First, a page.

Sarah Murden and Joanne Major’s site All Things Georgian is a mine of wonderful 18th- and early 19th-century information. The duo have already published An Infamous Mistress, an acclaimed biography of Grace Dalrymple, which is stuffed not only with original research but also with hitherto little-known tales of Georgian era love, politics and adventure.
We now eagerly anticipate the publication of their next book, A Right Royal Scandal (keep reading for details), which you can pre-order from Pen & Sword.
Here they give us a taster on the scandalous elopement of Anne Wellesley and Lord Charles Bentinck in 1815.
On the 5th September 1815, just weeks after the Battle of Waterloo, the married niece of the Duke of Wellington stepped into her lover’s gig, which was waiting for her near Hyde Park, and drove away into a new life. It was a fateful decision which was, over the ensuing years, to have consequences on families as diverse as British royalty and Romany gypsy.
Anne Wellesley, beautiful, spoilt, impulsive and quick-tempered, was the eldest daughter of the 1st Marquess Wellesley, Richard Colley Wellesley, and his Parisian wife who had reputedly enjoyed a former career as an opera dancer. Like her brothers and sister, Anne had been born illegitimately as her mother, Hyacinthe Gabrielle Rolland, had been for many years Richard’s mistress until, after she had borne him five children, he made her his wife. A tenure in India as Governor General caused a rupture in the marriage between the Marquess and Marchioness Wellesley and they separated in 1810, the marquess going on to cohabit with various mistresses in his ‘seraglio’ at Ramsgate.
Blessed with good looks, aristocratic connections and a small fortune, if not legitimacy of birth, Anne made what was considered a good marriage to Sir William Abdy, Baronet, often described as the ‘richest commoner in England’.1 But Sir William was dull, and possibly impotent, and a fine house, grand carriage and the latest fashions did not prove enough of a distraction for his bored young wife.
Lord Charles Bentinck was brother to the Duke of Portland; he had been an officer in the army but, when he met Anne, was a widowed gentleman with little more than a talent for gracing a dance floor and the good favour of the Prince Regent. Charles’s first wife was Georgiana Seymour, daughter of the notorious 18th-century courtesan Grace Dalrymple Elliott and, so it was claimed, the prince himself. Georgiana died tragically young, leaving her bereft husband with a young daughter to care for. The prince, Charles’s putative father-in-law, was also his friend and found employment in his household.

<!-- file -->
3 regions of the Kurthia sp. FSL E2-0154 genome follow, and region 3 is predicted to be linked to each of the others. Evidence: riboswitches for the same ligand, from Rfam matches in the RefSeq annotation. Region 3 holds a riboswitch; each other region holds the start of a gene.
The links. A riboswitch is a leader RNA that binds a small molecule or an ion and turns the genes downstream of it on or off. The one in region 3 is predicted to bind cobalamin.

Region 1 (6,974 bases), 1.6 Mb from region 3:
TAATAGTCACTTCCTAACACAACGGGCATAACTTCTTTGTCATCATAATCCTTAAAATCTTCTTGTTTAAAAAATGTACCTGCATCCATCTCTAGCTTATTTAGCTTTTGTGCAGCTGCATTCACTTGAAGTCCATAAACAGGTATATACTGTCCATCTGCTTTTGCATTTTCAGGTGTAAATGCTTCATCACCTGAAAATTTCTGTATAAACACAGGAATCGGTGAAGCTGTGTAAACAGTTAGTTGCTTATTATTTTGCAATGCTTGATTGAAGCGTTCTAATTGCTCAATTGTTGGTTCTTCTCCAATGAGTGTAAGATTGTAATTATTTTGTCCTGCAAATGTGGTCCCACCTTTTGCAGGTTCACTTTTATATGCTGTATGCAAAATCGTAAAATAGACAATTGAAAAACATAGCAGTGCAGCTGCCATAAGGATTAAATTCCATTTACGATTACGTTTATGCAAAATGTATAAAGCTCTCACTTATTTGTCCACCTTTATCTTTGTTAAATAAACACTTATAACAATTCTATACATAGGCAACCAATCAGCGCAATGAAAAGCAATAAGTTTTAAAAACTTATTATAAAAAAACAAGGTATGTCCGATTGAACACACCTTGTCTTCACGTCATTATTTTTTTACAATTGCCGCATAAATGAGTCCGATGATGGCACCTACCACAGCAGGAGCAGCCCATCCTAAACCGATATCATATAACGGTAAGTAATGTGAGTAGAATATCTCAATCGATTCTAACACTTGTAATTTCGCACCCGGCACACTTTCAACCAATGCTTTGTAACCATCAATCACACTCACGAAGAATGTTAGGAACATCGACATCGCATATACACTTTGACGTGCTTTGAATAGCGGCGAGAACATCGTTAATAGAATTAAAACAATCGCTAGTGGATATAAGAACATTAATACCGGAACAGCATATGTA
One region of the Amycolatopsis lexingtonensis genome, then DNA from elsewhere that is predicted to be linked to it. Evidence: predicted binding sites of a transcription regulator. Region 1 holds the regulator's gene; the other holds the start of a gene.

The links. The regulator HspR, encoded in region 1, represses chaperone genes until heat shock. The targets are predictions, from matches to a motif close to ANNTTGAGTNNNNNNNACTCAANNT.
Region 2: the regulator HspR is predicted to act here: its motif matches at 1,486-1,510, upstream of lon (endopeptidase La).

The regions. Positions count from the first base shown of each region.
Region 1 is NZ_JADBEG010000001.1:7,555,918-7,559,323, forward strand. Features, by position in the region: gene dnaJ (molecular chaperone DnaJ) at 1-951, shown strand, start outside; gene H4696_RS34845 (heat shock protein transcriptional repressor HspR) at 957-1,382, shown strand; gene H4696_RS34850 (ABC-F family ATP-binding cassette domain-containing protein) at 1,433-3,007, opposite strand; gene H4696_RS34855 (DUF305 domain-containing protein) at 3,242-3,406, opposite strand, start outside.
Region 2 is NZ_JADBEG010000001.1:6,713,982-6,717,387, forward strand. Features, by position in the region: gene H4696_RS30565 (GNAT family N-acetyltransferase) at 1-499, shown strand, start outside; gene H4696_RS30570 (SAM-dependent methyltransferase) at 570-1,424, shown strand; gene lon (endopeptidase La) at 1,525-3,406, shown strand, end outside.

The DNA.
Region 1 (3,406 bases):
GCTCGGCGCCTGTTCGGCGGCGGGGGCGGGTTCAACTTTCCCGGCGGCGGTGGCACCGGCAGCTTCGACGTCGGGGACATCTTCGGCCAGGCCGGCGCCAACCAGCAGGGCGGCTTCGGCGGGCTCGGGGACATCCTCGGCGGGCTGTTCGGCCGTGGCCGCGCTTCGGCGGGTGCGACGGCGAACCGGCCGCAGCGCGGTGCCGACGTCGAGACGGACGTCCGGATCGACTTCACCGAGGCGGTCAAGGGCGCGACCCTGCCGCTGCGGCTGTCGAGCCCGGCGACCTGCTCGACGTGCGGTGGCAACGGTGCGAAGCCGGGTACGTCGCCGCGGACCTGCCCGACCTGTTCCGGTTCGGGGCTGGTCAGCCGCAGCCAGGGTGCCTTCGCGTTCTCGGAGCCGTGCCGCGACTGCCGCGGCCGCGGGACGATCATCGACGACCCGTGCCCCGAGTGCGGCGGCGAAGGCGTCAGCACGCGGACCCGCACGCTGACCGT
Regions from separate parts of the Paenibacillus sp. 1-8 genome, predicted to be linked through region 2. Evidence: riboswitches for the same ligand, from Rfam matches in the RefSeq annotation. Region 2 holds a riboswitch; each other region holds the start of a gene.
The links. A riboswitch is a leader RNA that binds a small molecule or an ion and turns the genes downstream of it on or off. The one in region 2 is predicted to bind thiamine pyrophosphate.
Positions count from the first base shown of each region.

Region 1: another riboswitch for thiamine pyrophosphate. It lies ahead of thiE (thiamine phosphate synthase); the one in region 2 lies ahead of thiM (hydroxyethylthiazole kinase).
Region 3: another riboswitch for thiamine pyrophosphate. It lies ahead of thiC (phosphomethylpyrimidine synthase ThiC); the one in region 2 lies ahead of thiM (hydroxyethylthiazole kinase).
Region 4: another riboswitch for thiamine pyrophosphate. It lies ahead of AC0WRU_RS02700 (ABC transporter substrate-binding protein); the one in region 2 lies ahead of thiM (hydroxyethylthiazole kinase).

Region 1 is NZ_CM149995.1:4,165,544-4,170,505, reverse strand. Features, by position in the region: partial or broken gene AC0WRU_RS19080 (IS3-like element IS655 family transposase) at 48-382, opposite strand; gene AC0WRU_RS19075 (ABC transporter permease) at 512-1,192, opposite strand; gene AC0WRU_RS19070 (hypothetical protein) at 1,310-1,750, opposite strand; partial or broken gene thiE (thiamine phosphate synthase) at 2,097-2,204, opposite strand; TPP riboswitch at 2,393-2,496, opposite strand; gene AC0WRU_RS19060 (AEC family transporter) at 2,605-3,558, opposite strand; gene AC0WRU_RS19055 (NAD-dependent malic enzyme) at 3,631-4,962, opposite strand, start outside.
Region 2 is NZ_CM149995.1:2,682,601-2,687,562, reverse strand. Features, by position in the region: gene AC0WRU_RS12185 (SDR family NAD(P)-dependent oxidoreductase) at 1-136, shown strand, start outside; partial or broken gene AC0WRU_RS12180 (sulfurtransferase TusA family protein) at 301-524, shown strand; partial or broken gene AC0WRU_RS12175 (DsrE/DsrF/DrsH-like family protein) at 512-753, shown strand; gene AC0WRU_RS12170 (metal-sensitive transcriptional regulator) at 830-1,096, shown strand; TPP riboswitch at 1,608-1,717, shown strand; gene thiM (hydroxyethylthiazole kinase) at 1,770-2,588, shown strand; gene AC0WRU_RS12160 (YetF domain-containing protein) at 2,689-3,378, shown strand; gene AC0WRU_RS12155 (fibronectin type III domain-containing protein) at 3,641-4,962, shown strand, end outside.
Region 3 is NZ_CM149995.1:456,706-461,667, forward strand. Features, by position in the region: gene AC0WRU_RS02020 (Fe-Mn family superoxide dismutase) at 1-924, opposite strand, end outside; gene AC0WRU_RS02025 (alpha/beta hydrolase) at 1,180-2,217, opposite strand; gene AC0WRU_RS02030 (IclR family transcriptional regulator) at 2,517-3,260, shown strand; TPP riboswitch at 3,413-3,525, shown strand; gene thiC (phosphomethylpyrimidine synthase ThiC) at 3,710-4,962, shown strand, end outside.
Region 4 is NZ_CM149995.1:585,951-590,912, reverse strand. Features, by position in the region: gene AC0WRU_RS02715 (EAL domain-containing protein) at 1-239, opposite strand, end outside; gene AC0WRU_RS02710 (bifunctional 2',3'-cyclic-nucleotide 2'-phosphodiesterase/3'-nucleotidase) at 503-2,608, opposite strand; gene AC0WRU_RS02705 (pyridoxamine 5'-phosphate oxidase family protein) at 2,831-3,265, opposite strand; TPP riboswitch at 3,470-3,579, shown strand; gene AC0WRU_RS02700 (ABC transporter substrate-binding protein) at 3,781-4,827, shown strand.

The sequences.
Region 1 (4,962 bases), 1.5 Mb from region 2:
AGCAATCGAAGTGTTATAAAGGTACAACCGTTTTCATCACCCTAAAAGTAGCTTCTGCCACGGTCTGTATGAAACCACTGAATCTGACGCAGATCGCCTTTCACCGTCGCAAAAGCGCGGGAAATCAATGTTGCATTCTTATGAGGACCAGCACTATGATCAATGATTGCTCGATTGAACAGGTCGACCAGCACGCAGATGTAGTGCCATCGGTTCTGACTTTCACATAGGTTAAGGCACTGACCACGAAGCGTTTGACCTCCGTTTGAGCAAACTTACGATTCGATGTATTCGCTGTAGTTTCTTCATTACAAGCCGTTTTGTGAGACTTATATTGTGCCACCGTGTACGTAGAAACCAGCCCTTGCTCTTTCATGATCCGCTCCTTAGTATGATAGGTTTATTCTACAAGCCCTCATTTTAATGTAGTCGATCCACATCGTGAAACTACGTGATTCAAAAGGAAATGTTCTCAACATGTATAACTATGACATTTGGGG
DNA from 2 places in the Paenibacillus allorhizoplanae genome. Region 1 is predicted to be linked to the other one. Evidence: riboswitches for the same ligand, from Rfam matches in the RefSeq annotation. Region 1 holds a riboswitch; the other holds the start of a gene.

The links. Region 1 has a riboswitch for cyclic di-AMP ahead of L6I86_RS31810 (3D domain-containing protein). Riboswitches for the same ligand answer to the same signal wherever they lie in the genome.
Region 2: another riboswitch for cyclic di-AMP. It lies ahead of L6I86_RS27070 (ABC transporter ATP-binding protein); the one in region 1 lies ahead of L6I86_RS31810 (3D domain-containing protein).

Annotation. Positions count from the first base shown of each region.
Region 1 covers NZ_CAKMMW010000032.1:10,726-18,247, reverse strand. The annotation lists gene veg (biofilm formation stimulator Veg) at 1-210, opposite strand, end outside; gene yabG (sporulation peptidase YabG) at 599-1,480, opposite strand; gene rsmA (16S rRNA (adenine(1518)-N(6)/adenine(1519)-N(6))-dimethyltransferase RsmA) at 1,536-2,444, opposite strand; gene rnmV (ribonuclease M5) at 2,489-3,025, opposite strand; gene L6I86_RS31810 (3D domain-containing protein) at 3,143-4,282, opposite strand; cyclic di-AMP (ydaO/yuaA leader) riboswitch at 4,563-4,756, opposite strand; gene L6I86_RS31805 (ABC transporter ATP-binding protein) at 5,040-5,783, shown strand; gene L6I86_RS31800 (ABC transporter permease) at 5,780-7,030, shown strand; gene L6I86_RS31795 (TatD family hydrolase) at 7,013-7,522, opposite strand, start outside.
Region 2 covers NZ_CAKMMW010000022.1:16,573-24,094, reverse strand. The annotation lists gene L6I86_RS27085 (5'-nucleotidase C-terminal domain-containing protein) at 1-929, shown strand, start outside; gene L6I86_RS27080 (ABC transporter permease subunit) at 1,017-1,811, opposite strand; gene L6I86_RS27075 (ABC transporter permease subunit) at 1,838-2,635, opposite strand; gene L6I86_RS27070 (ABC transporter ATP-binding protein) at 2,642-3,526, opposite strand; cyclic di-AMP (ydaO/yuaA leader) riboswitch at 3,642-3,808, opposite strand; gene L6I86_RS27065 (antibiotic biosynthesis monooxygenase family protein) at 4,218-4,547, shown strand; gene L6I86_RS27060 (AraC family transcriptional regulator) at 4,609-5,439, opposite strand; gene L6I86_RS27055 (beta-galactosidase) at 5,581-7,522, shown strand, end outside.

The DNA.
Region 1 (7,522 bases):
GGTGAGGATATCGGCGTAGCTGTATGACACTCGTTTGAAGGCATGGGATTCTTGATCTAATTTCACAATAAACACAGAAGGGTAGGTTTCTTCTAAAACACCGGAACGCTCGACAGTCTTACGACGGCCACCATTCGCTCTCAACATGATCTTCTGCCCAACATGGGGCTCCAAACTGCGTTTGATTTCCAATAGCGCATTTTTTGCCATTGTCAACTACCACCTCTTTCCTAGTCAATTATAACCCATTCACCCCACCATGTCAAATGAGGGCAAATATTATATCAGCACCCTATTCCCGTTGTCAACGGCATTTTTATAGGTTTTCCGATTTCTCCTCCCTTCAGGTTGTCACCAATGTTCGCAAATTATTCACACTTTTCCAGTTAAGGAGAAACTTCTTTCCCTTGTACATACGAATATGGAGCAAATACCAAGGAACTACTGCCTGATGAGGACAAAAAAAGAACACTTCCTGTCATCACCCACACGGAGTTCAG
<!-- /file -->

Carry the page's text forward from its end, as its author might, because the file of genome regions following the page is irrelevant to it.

Lady Abdy resembled the late Lady Charles Bentinck and it was probably this similarity in appearance that drew the widowed man, like a moth to the flame, into her orbit. He was permitted to visit the Abdy’s house and Lady Abdy fussed over Lord Charles’s daughter. In the words of Anne’s own sister, ‘no lady would have suspected [Lord Charles] of being in the least dangerous.’ Certainly, Sir William Abdy did not realise the danger until it was too late.
On that fateful September day, the amorous couple sped off across London in their gig, heading for Greenwich where Lord Charles had taken lodgings on Crooms Hill. Hoping to avoid detection, he passed as Captain Charles Brown and Anne pretended to be his wife but it wasn’t long before the newspapers picked up on the gossip.
ELOPEMENT IN HIGH LIFE! – A young married Lady of rank, and highly distinguished in the fashionable circles by her personal attractions, is said to have absconded from the neighbourhood of Berkeley-square a few days since, in order to throw herself into the arms of the brother of an English Duke.2
The affair, somewhat predictably, ended in the courts with a Criminal Conversation case brought by Sir William and a divorce was ultimately granted after the Wellesley family pulled rank and called in favours. Anne became the second Lady Charles Bentinck just in time as she was, by that stage, expecting her first child by Lord Charles.
You can find out more about the elopement and the drama caused by an equally scandalous union made by Charles and Anne’s eldest son in A Right Royal Scandal: Two Marriages That Changed History.
Almost two books in one, A Right Royal Scandal recounts the fascinating history of the irregular love matches contracted by two successive generations of the Cavendish-Bentinck family, ancestors of the British Royal Family. The first part of this intriguing book looks at the scandal that erupted in Regency London, just months after the Battle of Waterloo, when the widowed Lord Charles Bentinck eloped with the Duke of Wellington’s married niece. A messy divorce and a swift marriage followed, complicated by an unseemly tug-of-war over Lord Charles’s infant daughter from his first union. Over two decades later and while at Oxford University, Lord Charles’s eldest son, known to his family as Charley, fell in love with a beautiful gypsy girl, and secretly married her. He kept this union hidden from his family, in particular his uncle, William Henry Cavendish-Scott-Bentinck, 4th Duke of Portland, upon whose patronage he relied. When his alliance was discovered, Charley was cast adrift by his family, with devastating consequences.
A love story as well as a brilliantly researched historical biography, this is a continuation of Joanne and Sarah’s first biography, An Infamous Mistress, about the 18th-century courtesan Grace Dalrymple Elliott, whose daughter was the first wife of Lord Charles Bentinck. The book ends by showing how, if not for a young gypsy and her tragic life, the British monarchy would look very different today.